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CHRISTOPHER STEVENS: Carers surely deserve our applause, too

CHRISTOPHER STEVENS reviews last night’s TV: An invisible army of carers who surely deserve our applause, too

Born To Be Different

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The Pet Talent Agency 

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Last night at 8pm the country stood to applaud the nurses, doctors and other tireless workers of our NHS. 

We don’t take the time to appreciate them enough. But there’s another group of people, around six million of them though they are too often treated as invisible — the carers who devote their lives to looking after desperately ill children and other loved ones. 

When did you last watch a sitcom or a drama and see a character whose life was consumed by the demands of being a carer? ­

Born To Be Different (C4) delivered a rare TV reminder that these silent heroes are everywhere across Britain

Someone who survives on broken sleep for years on end, who changes a dozen dirty nappies a day and must dole out the right medicine in the right doses day and night without fail? 

Born To Be Different (C4) delivered a rare TV reminder that these silent heroes are everywhere across Britain… tough, determined, relentless in their love. 

Carers are the commandos of family life. This outstanding documentary series has been following five young people with disabilities for almost 20 years, since they were babies. 

Every one of them is an inspiration, proof of what it really means to triumph over adversity. Two are at university now. Hamish, who lives in New Zealand and is studying engineering at Christchurch, is a Paralympic swimmer. 

Zoe is at Cambridge, living in defiant independence despite the specialists who once predicted that her arthrogryposis meant she might never learn to walk. Proving people wrong has become a habit for her. 

But the most heart-breaking segments of this programme, the first of two, were a reminder that all the love and dedication in the world cannot always make a child better. 

Zoe is at Cambridge, living in defiant independence despite the specialists who once predicted that her arthrogryposis meant she might never learn to walk

US sitcom of the week

Brooklyn Nine-Nine (E4) returned with a double bill that saw Captain Holt (Andre Braugher) back in uniform and on the beat. 

This polished comedy is like Eighties cop drama Hill Street Blues, but starring overgrown children

William, who has autism and now lives in a home with 24- hour carers, might die at any moment from the tumour on his kidney. 

‘We’re on tenterhooks waiting for the phone call, but he doesn’t know and he’s blissfully happy,’ says his mum, Paula. All she and partner Nick can do is make sure William never sees their anxiety.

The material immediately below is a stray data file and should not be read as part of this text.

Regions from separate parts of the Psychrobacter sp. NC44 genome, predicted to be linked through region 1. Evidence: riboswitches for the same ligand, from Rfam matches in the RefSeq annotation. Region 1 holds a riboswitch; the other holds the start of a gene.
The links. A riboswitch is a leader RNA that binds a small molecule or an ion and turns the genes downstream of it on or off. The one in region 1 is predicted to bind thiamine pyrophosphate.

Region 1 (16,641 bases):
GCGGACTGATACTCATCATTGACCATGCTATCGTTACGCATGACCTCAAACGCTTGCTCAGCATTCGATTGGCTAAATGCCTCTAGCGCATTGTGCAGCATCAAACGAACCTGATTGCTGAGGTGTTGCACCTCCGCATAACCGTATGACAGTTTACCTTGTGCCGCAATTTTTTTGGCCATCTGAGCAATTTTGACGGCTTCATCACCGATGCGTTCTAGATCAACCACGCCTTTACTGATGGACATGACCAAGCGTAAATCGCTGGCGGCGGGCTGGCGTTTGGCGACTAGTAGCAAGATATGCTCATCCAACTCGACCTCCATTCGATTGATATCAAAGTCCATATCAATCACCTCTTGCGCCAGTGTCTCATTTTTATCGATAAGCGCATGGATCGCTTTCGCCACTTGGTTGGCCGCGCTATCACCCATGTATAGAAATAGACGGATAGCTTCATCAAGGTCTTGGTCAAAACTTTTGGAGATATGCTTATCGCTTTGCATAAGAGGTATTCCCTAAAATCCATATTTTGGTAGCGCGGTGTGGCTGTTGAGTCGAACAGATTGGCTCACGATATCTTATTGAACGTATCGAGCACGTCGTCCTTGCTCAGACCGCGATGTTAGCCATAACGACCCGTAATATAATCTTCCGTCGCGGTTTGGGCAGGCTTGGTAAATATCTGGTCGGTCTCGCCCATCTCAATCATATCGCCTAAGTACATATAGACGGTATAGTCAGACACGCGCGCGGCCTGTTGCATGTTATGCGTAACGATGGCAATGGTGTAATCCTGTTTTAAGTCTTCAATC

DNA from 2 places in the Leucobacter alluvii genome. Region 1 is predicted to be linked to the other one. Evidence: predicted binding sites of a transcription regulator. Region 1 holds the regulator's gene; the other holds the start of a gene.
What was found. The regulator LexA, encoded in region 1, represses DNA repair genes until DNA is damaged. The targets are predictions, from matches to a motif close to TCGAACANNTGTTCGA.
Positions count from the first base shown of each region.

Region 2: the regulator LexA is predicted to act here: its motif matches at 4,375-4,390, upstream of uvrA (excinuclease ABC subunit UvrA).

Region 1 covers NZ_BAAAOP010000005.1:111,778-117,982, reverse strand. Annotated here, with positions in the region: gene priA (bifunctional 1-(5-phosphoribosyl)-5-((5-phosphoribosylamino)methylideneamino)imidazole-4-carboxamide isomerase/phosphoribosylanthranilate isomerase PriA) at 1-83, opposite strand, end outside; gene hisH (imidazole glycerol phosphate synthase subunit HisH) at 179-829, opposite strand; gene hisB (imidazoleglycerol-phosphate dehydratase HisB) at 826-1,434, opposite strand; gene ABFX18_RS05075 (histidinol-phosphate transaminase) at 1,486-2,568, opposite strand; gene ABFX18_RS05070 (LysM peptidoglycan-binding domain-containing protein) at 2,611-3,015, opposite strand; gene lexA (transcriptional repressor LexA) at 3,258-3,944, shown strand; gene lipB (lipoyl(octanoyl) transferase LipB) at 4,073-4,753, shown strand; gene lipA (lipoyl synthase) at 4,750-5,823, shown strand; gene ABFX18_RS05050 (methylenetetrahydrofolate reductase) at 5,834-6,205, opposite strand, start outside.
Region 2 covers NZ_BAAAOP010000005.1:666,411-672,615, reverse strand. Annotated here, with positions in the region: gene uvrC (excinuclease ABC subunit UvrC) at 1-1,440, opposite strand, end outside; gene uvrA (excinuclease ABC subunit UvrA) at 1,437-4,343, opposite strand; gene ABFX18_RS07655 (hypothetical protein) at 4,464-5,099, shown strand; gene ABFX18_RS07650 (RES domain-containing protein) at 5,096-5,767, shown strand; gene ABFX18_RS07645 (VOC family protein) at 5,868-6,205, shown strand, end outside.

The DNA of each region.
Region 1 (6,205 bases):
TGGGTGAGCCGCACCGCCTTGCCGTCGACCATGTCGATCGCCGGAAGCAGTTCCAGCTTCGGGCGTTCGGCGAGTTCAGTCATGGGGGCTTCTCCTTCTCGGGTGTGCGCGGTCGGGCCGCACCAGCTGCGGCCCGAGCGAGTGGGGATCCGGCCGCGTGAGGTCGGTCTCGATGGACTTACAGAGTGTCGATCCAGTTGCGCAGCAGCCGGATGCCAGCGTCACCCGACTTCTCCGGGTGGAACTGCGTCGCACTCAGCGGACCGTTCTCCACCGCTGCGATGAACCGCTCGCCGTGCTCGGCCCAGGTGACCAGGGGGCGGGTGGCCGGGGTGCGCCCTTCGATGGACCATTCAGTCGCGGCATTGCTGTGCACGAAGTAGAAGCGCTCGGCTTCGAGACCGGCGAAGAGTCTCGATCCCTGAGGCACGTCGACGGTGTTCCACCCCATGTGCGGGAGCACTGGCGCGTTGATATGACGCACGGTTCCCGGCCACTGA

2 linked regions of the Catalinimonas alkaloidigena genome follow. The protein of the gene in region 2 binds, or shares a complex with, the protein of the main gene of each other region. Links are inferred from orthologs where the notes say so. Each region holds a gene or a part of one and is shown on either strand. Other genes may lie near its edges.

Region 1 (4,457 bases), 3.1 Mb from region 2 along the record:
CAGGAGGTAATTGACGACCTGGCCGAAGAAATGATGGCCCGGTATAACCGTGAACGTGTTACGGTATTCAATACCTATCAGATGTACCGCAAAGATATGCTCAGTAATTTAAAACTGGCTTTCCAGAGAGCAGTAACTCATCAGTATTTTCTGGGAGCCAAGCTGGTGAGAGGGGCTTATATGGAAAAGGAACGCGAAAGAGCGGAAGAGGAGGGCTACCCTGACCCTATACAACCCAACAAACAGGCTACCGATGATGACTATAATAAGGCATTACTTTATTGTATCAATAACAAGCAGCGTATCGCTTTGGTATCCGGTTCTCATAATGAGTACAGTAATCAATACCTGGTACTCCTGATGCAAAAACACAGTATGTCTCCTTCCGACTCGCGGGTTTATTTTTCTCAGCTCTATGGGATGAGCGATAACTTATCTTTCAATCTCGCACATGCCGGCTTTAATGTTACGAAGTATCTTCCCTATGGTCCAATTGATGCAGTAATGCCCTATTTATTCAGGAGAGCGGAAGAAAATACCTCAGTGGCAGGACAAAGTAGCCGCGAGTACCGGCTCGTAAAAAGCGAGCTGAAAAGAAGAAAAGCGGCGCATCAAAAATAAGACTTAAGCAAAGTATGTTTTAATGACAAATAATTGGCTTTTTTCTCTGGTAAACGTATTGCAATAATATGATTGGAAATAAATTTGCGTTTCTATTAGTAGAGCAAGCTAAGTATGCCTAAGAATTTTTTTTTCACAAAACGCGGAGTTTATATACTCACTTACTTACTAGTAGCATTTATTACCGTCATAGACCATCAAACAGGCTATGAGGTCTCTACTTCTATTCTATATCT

Selfless Vicky, whose daughter Shelby cannot breathe unaided, is carrying a similar appalling burden of love and grief. 

But this show was full of hope. Emily, who survived an operation at just one hour old for spina bifida, has now passed her exams… and become a qualified nurse. 

If that doesn’t deserve applause and a chorus of the national anthem, what does? 

The right anthem for The Pet Talent Agency (C4) would have been the theme tune to All Creatures Great And Small because entrepreneur Karen Chamberlain in Dover has everything on her books from mice to alpacas. 

There was even a unicorn for hire, though on closer inspection this turned out to be a sweet white pony with a rainbow-dyed mane and a golden horn tied on it’s head like a party hat. 

The right anthem for The Pet Talent Agency (C4) would have been the theme tune to All Creatures Great And Small

Karen doesn’t keep all the pets at her bungalow. She just has her bulldog King, a cross-dresser who goes for walks in a spangly Union Jack dress, looking like a canine Ginger Spice. 

The rest are scattered around the country, available for photoshoots, ad campaigns and pop videos. 

It’s a canny business, slightly underminded by Karen’s hysterical over-excitement. After her antics at a morning with an ITV crew, spent trying to break the world record for getting the greatest number of dogs to sit obediently at the same time, she can count herself lucky that Lorraine Kelly hasn’t taken out a restraining order. 

This documentary kept getting sidetracked by one of the employees, a singing Sikh called Amrick who dreamed of being ‘as big as Madonna’. But Channel 4 does love a Great British Eccentric, and they’ve found a doozy in Karen.

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